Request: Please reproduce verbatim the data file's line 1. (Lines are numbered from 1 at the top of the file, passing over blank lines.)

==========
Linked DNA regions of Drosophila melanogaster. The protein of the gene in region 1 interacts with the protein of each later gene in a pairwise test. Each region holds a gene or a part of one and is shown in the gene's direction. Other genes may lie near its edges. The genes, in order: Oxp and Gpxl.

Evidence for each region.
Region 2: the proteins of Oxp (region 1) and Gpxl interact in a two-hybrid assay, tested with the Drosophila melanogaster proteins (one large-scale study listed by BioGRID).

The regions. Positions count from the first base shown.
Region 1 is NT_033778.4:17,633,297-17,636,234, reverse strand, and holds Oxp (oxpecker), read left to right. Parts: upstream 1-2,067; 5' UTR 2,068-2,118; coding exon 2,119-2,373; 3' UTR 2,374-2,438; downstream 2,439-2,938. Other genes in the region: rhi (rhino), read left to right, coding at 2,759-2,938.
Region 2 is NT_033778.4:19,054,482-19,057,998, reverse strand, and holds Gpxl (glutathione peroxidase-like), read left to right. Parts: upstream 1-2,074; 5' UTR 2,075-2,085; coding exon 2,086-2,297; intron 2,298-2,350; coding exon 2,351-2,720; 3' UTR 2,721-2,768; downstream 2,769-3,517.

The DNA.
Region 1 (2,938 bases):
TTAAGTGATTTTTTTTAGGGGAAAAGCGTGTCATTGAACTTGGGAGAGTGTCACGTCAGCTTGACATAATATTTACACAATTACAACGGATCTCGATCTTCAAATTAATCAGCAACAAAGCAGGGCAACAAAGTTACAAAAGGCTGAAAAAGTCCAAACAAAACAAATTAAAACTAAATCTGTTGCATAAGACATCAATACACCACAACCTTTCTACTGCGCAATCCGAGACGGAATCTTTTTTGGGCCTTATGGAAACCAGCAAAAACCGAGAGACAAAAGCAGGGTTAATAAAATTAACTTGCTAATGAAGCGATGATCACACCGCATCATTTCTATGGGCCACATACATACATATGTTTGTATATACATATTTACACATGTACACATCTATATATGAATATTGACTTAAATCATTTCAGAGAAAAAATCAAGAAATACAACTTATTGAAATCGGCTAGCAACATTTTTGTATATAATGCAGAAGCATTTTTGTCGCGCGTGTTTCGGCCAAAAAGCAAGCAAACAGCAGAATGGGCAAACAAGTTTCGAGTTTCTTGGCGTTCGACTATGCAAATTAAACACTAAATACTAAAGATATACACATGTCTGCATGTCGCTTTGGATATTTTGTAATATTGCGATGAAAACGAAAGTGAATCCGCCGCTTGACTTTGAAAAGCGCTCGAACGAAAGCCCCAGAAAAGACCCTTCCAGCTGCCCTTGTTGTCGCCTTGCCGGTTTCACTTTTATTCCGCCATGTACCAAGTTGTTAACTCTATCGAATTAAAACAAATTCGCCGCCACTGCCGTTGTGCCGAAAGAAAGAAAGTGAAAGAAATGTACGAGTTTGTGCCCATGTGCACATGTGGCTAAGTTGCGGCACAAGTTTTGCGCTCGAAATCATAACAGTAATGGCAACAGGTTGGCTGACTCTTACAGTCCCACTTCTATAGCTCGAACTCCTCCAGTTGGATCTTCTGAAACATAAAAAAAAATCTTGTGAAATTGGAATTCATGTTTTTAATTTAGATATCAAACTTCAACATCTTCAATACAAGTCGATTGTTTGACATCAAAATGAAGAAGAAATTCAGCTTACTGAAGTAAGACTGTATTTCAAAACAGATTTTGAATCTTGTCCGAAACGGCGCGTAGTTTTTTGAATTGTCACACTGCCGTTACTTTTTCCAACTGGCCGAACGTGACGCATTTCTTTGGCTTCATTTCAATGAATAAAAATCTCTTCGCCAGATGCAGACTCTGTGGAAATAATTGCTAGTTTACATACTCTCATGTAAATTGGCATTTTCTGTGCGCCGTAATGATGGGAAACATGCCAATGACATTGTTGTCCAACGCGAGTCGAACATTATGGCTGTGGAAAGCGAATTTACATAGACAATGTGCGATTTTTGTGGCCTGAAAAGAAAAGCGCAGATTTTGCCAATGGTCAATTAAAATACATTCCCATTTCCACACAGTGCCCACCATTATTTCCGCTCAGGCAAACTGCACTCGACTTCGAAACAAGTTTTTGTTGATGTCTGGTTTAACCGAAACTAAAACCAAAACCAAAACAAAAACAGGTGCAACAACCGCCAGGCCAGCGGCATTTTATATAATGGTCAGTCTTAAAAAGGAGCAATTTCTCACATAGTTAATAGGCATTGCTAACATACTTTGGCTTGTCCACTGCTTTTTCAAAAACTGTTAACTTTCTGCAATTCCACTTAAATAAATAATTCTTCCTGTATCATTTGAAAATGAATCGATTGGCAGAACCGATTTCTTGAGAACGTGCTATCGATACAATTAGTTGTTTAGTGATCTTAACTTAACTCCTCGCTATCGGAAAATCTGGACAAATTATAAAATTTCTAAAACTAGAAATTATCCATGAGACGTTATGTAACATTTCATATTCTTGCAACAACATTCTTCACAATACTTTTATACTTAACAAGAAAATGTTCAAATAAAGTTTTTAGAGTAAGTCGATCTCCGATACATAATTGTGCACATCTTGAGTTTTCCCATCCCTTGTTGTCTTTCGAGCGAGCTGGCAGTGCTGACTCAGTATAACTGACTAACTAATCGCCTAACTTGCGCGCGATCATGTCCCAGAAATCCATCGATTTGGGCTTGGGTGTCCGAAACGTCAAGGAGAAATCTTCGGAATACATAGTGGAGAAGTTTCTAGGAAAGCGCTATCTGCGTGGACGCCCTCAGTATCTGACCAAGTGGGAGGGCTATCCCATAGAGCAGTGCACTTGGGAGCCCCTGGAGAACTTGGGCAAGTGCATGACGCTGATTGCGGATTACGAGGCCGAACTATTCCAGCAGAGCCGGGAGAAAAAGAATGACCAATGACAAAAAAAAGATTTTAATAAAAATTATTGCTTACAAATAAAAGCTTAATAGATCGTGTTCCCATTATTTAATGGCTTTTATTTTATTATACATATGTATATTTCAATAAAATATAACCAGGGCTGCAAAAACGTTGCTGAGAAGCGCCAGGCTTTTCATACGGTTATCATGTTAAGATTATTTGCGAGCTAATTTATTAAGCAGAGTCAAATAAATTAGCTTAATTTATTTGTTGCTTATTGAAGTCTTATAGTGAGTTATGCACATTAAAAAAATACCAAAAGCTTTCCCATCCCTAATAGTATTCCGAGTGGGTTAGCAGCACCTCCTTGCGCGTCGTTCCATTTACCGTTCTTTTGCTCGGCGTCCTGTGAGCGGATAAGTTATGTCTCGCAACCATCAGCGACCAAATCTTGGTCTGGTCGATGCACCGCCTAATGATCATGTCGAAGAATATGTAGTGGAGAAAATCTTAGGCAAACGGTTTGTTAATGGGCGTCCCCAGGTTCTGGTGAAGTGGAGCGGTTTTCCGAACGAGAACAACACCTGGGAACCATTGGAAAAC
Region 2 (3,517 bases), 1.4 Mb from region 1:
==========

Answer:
Linked DNA regions of Drosophila melanogaster. The protein of the gene in region 1 interacts with the protein of each later gene in a pairwise test. Each region holds a gene or a part of one and is shown in the gene's direction. Other genes may lie near its edges. The genes, in order: Oxp and Gpxl.